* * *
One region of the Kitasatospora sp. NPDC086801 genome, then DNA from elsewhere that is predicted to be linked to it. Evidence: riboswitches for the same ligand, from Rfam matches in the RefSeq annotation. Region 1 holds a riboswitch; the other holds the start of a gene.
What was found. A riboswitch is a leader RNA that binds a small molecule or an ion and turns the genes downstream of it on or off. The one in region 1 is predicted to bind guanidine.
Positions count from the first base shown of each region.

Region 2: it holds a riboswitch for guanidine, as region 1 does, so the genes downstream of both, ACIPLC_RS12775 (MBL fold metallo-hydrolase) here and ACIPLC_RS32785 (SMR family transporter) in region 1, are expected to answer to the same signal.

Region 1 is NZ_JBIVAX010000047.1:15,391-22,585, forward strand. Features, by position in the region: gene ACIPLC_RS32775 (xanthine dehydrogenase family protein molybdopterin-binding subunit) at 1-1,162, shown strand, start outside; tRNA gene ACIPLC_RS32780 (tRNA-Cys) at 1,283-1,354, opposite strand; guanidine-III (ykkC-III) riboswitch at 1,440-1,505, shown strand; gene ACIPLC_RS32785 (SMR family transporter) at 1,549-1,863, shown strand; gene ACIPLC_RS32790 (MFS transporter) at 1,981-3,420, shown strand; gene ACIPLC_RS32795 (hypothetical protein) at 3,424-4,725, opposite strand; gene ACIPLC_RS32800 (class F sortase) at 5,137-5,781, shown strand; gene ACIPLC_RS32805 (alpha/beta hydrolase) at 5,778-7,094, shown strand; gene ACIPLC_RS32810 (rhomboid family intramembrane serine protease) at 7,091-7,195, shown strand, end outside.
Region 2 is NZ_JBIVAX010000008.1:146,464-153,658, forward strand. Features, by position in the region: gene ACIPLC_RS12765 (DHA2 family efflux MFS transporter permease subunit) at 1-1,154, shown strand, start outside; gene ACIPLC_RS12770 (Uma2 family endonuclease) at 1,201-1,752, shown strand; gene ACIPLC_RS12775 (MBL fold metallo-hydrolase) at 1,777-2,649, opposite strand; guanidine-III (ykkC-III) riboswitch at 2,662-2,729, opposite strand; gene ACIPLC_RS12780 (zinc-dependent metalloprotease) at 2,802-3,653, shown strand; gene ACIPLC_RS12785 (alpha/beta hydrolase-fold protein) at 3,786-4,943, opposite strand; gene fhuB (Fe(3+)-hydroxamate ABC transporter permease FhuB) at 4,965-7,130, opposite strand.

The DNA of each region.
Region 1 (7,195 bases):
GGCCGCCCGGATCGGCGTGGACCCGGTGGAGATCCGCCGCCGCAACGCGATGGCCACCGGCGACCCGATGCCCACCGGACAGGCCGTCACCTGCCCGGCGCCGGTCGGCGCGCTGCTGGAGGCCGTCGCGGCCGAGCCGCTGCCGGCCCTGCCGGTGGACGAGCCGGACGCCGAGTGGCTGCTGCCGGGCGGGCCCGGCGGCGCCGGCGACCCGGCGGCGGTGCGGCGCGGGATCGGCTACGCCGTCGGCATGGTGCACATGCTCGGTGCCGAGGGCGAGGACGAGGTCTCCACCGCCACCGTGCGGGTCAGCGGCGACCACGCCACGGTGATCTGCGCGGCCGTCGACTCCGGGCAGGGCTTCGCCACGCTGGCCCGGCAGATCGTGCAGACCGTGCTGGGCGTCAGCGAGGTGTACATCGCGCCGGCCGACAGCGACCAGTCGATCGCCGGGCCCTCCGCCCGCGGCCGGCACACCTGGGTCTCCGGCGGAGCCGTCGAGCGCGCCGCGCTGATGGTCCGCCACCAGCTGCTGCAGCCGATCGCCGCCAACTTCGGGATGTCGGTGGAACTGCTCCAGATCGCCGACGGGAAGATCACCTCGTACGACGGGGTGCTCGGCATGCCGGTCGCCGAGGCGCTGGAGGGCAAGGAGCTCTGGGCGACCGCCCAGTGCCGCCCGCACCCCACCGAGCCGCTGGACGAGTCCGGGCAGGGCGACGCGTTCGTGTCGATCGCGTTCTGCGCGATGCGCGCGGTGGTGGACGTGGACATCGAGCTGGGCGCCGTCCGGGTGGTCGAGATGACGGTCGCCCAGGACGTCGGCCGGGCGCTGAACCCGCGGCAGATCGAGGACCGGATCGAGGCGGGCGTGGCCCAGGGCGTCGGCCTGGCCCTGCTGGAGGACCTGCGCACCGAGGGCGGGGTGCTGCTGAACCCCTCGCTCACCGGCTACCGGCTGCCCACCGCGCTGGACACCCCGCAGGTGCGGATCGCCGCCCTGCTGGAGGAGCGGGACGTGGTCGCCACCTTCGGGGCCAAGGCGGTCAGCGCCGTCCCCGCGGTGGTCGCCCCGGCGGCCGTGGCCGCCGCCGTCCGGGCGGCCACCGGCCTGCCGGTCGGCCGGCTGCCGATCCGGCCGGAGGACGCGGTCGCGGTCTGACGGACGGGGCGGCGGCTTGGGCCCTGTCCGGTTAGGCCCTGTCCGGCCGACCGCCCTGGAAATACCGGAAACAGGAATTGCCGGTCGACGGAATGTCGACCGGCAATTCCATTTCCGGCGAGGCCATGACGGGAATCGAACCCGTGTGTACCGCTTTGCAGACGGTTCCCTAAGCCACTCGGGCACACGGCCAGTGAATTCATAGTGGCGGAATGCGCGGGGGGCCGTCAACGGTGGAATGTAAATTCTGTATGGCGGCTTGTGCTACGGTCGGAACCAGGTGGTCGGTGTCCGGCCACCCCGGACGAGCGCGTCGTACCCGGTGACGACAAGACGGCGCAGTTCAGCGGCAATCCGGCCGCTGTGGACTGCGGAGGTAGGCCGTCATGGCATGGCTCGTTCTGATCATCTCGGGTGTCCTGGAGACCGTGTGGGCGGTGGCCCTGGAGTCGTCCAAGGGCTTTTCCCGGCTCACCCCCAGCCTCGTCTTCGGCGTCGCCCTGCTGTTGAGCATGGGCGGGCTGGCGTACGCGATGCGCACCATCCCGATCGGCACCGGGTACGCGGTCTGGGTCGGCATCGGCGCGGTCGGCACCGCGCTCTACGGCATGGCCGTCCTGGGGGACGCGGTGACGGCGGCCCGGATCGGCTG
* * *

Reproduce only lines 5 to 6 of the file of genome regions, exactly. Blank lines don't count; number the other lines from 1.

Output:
Region 1 is NZ_JBIVAX010000047.1:15,391-22,585, forward strand. Features, by position in the region: gene ACIPLC_RS32775 (xanthine dehydrogenase family protein molybdopterin-binding subunit) at 1-1,162, shown strand, start outside; tRNA gene ACIPLC_RS32780 (tRNA-Cys) at 1,283-1,354, opposite strand; guanidine-III (ykkC-III) riboswitch at 1,440-1,505, shown strand; gene ACIPLC_RS32785 (SMR family transporter) at 1,549-1,863, shown strand; gene ACIPLC_RS32790 (MFS transporter) at 1,981-3,420, shown strand; gene ACIPLC_RS32795 (hypothetical protein) at 3,424-4,725, opposite strand; gene ACIPLC_RS32800 (class F sortase) at 5,137-5,781, shown strand; gene ACIPLC_RS32805 (alpha/beta hydrolase) at 5,778-7,094, shown strand; gene ACIPLC_RS32810 (rhomboid family intramembrane serine protease) at 7,091-7,195, shown strand, end outside.
Region 2 is NZ_JBIVAX010000008.1:146,464-153,658, forward strand. Features, by position in the region: gene ACIPLC_RS12765 (DHA2 family efflux MFS transporter permease subunit) at 1-1,154, shown strand, start outside; gene ACIPLC_RS12770 (Uma2 family endonuclease) at 1,201-1,752, shown strand; gene ACIPLC_RS12775 (MBL fold metallo-hydrolase) at 1,777-2,649, opposite strand; guanidine-III (ykkC-III) riboswitch at 2,662-2,729, opposite strand; gene ACIPLC_RS12780 (zinc-dependent metalloprotease) at 2,802-3,653, shown strand; gene ACIPLC_RS12785 (alpha/beta hydrolase-fold protein) at 3,786-4,943, opposite strand; gene fhuB (Fe(3+)-hydroxamate ABC transporter permease FhuB) at 4,965-7,130, opposite strand.